Gopro Cinema

July 19, 2015

Because like everyone but the really good people I don’t blog enough anymore, here is an honest-to-god blog post about an idea that’s not really there yet, but I keep thinking about.

Three takes on non-human photography, on a spectrum:

A camera slips from the operator’s grasp and tumbles through space. The imagery it captures – that distorted horizon space – is created by the physics of falling through space, and the technological capacity of the CCD. The former effects link it to the uses and abuses of slit-scan photography, the latter makes me think of iPhone’d plane propellors and drill cameras. The final intervention – yes, really, watch it to the end – introduces a carbon-based non-human entity into the scene alongside the silicon-based one which directed the previous thirty-seven seconds of footage. Which leads us to:

You’ve seen variations on this for sure, but this one has a certain grace. The camera makes it possible, the seagull brings the agency, however unconscious or misdirected.

And then there’s this, at the other end of the spectrum (possibly):


Glory in the Macaca nigra for a moment there. The infamous monkey selfie: if you don’t know the story, read up on it. A copyright battle over a self-portrait by a monkey – it breaks everything. The human and the non-human meet technology (the triggered camera) and – crucially – the law, a whole other kind of technology, assembled over time, a macroscope or hyperobject which no one of us can quite grasp, but within which we are all inextricably embedded.

And this should probably be a quadrant and not a spectrum, because next, but.

Not on the line, but come on, really:

For reference, this gif is not on the above spectrum, despite the non-human director, because – for me – the human played too much of a part on the framing, but it is joyous and beautiful and I will watch it over and over again anyway. Consider it a palate cleanser before we proceed.


Not even non-human

As wiser people have pointed out, human-animal relationships provide an interesting viewpoint on human-technological relationships. What happens when we free the camera from the eye, and thus from anthropocentrism? My go-to referents for this are the go-pro cinema of the Sensory Ethnography Lab:

The above two films (Leviathan and Sweetgrass) use – I believe – Go Pro cameras extensively, and there are two sequences which for me encapsulate the approach.

The first is the sequence in Leviathan where the camera spends some length of time at ground level, pushing its way through the viscera and fish-heads which roll across the deck of the featured fishing vessel: presumably on a (selfie?) stick or unipod (that word!) of some kind, the shot, enabled by the technology of the miniaturised HD camera, flees the eye, and shows us the world from a bug’s eye view – or really, from technology’s view.

The second is not from Sweetgrass (he realises, belatedly) but Hell Roaring Creek, which I’m linking to but not embedding, because the full version is much longer than that clip, some 20 minutes, and really captures another kind of non-human viewpoint, that of duration rather than of perspective. Hell Roaring Creek is a fixed camera watching an event; it’s gaze is more constant, more involved, and more attuned, than a human eye could ever be. We cannot watch, and see, like this, without augmentation.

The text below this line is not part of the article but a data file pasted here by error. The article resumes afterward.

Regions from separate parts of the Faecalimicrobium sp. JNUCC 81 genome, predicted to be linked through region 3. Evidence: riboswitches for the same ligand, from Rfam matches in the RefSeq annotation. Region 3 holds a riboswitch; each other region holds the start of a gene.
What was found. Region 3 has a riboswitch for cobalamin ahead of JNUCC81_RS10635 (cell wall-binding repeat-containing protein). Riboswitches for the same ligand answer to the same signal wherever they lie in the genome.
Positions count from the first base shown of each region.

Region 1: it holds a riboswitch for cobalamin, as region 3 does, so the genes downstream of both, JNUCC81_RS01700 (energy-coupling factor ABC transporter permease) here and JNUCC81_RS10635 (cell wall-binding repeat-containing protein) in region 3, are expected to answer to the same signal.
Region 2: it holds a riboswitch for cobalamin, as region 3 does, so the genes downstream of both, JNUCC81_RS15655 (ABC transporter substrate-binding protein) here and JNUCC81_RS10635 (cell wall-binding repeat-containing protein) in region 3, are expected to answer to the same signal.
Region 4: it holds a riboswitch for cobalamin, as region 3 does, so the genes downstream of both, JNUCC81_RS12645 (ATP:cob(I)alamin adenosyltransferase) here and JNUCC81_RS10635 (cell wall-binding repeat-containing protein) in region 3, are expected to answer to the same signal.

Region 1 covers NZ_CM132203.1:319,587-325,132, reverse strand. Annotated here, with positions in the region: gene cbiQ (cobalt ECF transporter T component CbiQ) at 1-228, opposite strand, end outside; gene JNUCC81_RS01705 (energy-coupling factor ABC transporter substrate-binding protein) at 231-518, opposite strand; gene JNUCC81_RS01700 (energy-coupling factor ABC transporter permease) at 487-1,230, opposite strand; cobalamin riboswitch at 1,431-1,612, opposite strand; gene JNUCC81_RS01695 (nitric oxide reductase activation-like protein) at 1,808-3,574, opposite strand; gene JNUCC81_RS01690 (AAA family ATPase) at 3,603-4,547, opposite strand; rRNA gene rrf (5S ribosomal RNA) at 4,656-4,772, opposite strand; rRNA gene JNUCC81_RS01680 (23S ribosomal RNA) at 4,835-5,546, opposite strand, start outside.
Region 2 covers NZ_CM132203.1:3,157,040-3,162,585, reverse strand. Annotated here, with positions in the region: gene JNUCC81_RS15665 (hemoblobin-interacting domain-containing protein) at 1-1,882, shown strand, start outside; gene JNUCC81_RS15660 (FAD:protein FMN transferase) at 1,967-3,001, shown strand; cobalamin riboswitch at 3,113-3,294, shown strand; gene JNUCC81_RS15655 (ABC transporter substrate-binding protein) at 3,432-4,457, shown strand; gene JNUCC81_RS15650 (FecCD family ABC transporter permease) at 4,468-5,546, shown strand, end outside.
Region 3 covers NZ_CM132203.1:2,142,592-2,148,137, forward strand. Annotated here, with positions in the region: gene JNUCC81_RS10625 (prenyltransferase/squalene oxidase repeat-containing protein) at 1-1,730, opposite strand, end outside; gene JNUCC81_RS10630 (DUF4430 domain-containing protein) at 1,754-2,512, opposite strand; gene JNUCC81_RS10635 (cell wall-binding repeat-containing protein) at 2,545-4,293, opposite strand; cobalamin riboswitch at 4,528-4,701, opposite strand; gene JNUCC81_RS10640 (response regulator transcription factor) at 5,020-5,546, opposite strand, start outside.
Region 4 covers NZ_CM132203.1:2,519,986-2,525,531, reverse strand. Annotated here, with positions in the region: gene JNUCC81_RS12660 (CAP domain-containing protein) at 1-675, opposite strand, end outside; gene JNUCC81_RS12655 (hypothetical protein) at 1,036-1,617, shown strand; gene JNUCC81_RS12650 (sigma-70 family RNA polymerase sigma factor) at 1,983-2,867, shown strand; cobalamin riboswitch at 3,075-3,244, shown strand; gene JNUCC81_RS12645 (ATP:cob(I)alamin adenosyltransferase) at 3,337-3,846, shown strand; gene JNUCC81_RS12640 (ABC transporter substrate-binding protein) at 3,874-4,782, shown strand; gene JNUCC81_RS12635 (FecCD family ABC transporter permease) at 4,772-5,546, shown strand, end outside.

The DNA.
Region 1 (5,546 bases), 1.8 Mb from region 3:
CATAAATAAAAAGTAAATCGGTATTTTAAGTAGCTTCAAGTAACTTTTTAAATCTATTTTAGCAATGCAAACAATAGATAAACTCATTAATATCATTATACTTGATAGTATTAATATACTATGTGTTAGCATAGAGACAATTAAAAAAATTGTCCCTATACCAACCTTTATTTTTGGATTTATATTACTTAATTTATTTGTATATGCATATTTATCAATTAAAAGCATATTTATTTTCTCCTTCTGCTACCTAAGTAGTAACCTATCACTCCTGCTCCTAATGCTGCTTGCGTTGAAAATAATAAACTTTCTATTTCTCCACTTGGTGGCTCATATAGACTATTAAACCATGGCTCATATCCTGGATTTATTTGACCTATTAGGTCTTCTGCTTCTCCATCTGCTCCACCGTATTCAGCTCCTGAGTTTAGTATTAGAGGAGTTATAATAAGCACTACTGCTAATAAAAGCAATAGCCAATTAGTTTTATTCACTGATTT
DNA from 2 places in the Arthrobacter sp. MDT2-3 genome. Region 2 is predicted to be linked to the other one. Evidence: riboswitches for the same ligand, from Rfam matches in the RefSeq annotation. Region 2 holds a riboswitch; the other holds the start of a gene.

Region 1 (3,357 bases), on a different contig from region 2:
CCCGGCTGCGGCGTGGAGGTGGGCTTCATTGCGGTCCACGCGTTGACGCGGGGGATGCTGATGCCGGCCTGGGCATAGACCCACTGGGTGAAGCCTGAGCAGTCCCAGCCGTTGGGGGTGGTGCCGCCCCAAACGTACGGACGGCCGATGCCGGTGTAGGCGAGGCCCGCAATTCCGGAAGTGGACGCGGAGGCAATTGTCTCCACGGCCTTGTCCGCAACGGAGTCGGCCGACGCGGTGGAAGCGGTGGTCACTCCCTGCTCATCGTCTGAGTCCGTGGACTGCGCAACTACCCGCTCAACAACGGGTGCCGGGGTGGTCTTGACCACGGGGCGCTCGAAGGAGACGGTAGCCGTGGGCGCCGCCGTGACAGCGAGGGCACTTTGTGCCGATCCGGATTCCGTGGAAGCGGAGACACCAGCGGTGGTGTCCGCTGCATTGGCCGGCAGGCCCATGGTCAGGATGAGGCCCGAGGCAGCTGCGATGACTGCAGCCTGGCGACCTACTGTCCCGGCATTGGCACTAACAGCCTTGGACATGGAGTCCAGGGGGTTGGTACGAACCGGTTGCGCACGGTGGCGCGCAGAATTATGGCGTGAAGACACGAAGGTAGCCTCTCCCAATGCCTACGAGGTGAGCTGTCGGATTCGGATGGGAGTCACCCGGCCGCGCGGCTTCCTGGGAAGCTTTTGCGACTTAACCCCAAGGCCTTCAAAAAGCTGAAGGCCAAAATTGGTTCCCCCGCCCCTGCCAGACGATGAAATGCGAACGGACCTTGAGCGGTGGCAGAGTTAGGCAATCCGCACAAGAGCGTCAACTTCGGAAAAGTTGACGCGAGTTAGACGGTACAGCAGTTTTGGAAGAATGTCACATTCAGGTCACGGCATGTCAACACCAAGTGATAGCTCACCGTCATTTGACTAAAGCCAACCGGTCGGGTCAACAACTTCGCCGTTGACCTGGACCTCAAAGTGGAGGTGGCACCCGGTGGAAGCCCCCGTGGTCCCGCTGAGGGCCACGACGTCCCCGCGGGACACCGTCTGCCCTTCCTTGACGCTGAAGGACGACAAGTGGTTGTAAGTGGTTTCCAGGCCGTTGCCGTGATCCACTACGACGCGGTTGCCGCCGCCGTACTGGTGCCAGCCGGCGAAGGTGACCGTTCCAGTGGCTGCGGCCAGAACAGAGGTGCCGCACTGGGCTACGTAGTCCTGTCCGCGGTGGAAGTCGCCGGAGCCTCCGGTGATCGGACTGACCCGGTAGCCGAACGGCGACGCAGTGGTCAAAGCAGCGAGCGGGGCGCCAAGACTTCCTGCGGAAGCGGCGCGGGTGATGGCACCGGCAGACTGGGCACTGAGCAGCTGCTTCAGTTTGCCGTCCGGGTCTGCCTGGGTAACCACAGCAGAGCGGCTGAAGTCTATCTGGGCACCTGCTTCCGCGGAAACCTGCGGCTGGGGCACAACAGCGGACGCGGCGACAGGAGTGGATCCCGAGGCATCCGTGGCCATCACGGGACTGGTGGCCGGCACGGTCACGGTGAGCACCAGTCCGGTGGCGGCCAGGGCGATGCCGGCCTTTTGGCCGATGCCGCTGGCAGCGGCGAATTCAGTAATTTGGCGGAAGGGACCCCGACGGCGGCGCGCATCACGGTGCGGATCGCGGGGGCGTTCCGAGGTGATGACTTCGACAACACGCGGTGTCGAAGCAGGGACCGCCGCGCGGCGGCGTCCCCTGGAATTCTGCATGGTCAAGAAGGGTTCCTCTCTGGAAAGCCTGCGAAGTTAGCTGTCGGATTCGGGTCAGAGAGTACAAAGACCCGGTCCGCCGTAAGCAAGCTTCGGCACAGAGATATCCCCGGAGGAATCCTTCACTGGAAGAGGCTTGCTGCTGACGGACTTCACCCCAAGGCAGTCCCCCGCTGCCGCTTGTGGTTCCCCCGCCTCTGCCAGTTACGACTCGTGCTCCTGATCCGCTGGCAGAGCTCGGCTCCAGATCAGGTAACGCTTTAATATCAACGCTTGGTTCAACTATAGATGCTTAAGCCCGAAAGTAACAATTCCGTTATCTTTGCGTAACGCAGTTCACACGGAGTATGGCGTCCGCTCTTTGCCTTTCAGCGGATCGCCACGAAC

What does this sound like, really?

What I am getting at, of course, is another way into the agency of non-human agents, a way of visualising the way machines see, which involves a kind of translation into the human sensorium. Duration and perspective are the dimensions of cinema, but there seems to me to be something crucial occurring in this kind of cinema, which is an aestheticisation of the machine view, of the surveillance camera, the drone, the missile, the Street View Car and the satellite (excuse the preponderance of violence in this list, it’s what I have to hand and this post is an attempt to move beyond that set of referents). Of course the human director is there, but it cannot be denied that another framing is available.

It’s what we used to call the God’s Eye View, or what I there called the bug’s eye view, but like everything else we must find new terms for – non-deist, non-biocentric – because we cannot continue to pretend our metaphorical environment is that denuded.

Lighten up, eh?

This is already too long for the blog post I set out to write, so let’s close with a couple of artefacts from the proper History of Cinema. Girl Chewing Gum (John Smith, 1976) is always worth rewatching, the moment when cinema escapes human direction and gives itself up to the world:

And suggested to me by a friend the last time I attempted to expound the above, Jacques Tati’s Playtime (1967) – not really for this clip, which I place here for your pleasure in itself, but the office and street scenes, where the camera wanders from its subject or stands at such a distance that all coherence falls apart, and we gaze upon the whole scene, with every sound and action presented equally, full of its own significance and possibility.

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